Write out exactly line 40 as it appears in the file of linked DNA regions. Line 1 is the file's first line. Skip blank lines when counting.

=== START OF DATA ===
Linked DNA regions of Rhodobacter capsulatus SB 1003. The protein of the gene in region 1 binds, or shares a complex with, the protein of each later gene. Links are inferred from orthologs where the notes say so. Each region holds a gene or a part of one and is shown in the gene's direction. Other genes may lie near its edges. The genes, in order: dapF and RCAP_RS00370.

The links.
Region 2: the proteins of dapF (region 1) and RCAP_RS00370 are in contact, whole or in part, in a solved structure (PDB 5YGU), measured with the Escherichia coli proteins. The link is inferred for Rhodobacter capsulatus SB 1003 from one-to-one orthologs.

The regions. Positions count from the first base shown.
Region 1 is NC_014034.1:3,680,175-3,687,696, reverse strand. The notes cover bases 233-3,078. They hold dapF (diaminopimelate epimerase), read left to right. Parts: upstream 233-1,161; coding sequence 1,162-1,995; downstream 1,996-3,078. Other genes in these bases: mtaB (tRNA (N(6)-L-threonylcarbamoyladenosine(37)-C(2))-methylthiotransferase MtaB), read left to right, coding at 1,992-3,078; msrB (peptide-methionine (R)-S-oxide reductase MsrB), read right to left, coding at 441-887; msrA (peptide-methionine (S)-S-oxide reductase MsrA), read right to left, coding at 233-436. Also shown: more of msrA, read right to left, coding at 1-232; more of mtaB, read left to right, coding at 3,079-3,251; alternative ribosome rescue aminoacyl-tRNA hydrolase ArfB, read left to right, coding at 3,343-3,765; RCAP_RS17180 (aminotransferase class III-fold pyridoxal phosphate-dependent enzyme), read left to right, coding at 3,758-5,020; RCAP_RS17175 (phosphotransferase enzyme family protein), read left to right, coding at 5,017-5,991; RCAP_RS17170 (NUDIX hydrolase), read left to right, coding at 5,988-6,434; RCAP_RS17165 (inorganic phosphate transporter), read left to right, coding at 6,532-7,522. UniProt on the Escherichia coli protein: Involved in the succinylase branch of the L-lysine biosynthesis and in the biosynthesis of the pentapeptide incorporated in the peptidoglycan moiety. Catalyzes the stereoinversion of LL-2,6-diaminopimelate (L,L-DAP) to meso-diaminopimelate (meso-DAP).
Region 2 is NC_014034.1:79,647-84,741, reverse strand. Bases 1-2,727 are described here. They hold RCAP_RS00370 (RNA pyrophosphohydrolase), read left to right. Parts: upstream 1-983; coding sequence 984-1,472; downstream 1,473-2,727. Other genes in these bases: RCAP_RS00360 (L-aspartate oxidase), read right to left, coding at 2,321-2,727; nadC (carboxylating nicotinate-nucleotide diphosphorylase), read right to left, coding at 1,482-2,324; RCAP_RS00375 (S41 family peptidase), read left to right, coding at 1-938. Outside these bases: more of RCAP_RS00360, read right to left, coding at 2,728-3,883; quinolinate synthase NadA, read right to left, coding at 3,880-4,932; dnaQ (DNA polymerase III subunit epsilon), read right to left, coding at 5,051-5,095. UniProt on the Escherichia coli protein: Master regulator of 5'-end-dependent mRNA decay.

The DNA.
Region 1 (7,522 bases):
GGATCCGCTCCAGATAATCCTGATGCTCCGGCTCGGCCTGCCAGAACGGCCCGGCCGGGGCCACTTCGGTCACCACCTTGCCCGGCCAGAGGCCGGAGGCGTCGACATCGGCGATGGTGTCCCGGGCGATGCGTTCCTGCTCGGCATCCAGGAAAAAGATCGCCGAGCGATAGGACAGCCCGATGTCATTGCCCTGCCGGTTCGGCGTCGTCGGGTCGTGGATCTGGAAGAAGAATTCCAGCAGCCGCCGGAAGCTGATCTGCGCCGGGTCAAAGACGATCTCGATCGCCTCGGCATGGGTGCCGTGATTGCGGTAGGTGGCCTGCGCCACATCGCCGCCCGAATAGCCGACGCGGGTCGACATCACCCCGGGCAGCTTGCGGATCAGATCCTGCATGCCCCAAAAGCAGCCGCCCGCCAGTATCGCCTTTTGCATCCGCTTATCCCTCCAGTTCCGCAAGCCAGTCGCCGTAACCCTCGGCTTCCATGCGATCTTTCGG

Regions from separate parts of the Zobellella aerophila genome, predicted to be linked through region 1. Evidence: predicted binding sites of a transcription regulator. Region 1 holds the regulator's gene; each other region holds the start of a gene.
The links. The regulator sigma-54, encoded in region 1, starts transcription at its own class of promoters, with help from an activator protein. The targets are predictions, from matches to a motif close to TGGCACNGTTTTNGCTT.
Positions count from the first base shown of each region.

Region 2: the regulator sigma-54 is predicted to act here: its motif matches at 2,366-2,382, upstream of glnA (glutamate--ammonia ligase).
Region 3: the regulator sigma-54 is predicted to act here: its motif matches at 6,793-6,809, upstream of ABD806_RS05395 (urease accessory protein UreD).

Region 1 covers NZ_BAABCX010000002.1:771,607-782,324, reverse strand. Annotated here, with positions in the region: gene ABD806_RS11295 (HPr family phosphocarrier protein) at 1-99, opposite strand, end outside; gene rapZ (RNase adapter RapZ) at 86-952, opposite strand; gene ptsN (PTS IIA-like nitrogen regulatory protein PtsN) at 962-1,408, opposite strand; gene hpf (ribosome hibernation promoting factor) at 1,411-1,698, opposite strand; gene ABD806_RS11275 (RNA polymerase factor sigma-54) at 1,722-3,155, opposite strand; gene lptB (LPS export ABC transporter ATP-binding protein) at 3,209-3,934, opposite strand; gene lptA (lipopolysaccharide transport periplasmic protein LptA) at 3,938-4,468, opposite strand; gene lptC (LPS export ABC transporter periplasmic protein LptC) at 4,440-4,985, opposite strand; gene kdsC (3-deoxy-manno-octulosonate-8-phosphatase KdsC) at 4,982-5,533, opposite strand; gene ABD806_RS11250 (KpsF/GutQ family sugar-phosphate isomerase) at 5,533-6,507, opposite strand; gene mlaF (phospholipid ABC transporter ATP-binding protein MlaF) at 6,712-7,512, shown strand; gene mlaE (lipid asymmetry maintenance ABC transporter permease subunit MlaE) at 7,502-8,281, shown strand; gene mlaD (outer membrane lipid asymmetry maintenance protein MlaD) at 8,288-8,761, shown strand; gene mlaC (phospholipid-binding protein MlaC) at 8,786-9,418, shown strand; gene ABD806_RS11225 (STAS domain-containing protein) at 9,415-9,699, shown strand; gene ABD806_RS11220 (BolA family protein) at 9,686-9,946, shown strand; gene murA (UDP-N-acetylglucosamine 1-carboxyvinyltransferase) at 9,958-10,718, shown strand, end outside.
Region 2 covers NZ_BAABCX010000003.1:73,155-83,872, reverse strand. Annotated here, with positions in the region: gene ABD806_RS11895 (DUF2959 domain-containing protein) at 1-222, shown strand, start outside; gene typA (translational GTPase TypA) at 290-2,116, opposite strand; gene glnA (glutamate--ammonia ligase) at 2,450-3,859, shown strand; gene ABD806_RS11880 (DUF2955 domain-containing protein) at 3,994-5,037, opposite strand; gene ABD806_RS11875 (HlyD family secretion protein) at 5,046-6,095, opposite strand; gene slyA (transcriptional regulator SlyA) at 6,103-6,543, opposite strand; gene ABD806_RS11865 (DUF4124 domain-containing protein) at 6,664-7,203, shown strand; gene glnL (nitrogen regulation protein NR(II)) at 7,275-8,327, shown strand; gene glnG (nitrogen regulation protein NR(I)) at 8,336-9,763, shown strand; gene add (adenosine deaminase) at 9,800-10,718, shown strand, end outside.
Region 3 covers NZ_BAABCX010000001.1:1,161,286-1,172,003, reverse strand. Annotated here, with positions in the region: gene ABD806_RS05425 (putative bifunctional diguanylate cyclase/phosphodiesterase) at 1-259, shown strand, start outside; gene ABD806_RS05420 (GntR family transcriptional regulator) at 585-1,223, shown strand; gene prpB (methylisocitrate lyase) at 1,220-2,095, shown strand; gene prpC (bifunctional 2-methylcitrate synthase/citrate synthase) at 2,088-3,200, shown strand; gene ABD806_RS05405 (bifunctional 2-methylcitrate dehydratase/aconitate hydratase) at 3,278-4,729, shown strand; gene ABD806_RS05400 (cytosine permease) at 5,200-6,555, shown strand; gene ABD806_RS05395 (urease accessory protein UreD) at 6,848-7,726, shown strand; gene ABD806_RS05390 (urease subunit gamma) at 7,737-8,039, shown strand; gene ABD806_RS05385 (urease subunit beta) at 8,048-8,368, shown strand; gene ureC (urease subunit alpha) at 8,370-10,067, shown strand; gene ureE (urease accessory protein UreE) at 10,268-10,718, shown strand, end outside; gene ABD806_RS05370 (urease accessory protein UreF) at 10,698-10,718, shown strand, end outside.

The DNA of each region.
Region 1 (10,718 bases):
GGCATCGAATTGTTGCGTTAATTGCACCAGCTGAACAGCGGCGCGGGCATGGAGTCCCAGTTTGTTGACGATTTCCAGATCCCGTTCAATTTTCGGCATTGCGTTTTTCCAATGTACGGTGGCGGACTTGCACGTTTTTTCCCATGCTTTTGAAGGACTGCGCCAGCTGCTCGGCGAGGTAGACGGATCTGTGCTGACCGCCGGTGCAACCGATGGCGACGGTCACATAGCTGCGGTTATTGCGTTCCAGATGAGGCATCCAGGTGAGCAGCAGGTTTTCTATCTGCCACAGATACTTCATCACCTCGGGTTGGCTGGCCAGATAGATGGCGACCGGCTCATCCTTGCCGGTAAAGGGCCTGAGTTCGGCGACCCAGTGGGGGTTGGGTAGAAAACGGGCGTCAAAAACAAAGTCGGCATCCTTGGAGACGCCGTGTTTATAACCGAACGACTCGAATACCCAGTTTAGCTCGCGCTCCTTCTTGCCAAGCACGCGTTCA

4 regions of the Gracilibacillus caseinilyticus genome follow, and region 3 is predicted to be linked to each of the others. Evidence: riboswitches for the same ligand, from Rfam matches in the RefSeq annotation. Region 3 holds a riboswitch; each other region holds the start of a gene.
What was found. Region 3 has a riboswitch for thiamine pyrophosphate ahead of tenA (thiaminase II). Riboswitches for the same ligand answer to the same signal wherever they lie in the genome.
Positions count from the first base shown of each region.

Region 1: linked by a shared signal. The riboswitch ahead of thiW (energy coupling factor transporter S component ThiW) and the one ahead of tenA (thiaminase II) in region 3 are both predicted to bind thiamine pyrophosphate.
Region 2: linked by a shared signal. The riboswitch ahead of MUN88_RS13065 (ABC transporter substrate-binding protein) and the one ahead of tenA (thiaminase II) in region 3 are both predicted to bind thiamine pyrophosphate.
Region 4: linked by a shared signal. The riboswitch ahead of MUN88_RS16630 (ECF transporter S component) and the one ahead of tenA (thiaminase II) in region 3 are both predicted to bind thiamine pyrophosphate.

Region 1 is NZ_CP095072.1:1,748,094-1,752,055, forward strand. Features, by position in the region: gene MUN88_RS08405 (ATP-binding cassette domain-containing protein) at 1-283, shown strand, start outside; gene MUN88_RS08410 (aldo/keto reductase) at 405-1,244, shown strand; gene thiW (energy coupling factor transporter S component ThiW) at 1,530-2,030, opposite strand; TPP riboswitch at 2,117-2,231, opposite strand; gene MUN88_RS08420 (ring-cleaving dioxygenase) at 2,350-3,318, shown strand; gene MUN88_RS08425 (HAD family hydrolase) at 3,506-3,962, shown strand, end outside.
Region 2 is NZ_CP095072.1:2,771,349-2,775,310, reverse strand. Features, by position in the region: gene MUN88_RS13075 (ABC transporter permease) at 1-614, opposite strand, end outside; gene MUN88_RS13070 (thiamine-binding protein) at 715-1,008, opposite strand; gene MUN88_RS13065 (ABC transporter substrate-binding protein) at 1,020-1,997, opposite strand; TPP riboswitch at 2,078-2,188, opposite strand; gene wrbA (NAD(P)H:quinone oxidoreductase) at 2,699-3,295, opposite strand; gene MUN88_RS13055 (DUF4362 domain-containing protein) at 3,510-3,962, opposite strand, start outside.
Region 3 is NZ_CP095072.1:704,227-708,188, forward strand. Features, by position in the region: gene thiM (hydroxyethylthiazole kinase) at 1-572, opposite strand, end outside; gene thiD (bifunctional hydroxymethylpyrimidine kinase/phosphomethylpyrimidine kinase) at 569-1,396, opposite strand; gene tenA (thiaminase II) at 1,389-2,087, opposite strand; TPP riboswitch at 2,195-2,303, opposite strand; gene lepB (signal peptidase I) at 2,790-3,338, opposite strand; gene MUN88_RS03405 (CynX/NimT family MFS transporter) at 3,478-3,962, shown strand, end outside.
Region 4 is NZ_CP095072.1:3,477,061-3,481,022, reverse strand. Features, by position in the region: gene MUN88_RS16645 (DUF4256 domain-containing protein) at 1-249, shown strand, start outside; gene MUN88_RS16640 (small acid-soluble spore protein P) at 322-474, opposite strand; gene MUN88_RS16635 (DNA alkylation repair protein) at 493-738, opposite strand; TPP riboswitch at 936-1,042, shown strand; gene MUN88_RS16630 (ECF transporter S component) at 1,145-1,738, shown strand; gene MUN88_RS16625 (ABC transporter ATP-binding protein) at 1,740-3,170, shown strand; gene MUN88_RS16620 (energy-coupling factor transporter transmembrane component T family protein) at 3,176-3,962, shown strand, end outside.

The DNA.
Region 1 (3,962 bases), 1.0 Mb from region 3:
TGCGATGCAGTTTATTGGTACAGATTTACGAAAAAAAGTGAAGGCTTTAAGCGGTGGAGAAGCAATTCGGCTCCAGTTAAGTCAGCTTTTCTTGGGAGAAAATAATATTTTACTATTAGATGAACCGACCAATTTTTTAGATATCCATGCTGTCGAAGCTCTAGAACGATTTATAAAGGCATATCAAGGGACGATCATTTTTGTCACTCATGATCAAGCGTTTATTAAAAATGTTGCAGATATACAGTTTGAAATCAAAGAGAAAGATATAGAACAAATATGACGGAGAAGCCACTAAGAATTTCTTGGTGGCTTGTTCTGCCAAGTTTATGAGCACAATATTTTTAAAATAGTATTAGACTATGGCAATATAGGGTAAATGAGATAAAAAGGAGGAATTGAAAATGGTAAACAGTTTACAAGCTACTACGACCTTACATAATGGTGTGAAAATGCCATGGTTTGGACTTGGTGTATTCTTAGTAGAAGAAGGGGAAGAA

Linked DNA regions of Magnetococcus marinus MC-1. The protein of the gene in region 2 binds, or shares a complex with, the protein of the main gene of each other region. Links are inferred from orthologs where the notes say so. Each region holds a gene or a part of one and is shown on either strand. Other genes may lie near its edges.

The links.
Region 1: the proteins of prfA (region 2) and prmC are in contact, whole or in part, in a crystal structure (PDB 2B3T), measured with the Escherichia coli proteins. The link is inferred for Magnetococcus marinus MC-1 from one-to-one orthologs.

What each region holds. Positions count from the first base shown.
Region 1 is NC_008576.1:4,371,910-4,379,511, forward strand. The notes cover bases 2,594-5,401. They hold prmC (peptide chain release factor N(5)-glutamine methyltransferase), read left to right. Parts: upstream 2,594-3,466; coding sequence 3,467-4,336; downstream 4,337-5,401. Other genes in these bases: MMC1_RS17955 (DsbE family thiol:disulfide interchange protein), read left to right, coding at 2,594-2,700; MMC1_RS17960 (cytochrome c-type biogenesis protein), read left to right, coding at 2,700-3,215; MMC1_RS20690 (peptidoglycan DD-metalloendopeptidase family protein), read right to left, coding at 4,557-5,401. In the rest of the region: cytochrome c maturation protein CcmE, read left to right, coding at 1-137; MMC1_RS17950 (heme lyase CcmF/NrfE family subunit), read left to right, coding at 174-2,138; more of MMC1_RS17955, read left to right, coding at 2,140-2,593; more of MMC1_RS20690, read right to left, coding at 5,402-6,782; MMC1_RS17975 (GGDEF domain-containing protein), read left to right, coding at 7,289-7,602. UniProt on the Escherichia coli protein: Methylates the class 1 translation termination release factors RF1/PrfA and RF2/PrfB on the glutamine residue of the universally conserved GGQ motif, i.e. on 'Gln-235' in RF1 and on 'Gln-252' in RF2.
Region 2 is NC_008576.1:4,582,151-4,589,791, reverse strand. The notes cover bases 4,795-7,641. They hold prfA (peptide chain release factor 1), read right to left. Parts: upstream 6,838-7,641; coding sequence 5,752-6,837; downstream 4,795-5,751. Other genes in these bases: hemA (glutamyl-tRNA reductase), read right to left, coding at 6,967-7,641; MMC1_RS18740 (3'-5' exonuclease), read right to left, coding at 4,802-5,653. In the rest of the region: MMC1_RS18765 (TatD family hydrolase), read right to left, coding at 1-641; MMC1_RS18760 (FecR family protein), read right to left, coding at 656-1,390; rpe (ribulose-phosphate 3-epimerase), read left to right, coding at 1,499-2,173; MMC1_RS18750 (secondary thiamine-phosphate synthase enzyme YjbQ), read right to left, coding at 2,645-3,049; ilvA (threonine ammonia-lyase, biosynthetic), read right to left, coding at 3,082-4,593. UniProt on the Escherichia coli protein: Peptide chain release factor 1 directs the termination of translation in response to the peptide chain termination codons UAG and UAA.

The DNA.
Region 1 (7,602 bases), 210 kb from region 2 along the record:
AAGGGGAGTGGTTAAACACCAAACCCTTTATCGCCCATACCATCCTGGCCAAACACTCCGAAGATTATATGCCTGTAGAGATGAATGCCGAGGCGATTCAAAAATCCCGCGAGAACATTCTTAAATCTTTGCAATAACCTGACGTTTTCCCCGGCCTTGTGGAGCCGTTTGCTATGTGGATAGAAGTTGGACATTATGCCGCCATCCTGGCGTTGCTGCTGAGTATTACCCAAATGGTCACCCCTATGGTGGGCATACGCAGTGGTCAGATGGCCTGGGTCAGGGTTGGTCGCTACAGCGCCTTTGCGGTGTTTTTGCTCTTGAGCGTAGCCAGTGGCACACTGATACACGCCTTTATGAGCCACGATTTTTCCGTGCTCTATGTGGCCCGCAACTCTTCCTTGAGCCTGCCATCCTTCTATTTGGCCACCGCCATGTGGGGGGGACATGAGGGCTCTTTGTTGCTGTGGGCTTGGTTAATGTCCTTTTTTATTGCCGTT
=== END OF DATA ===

The DNA.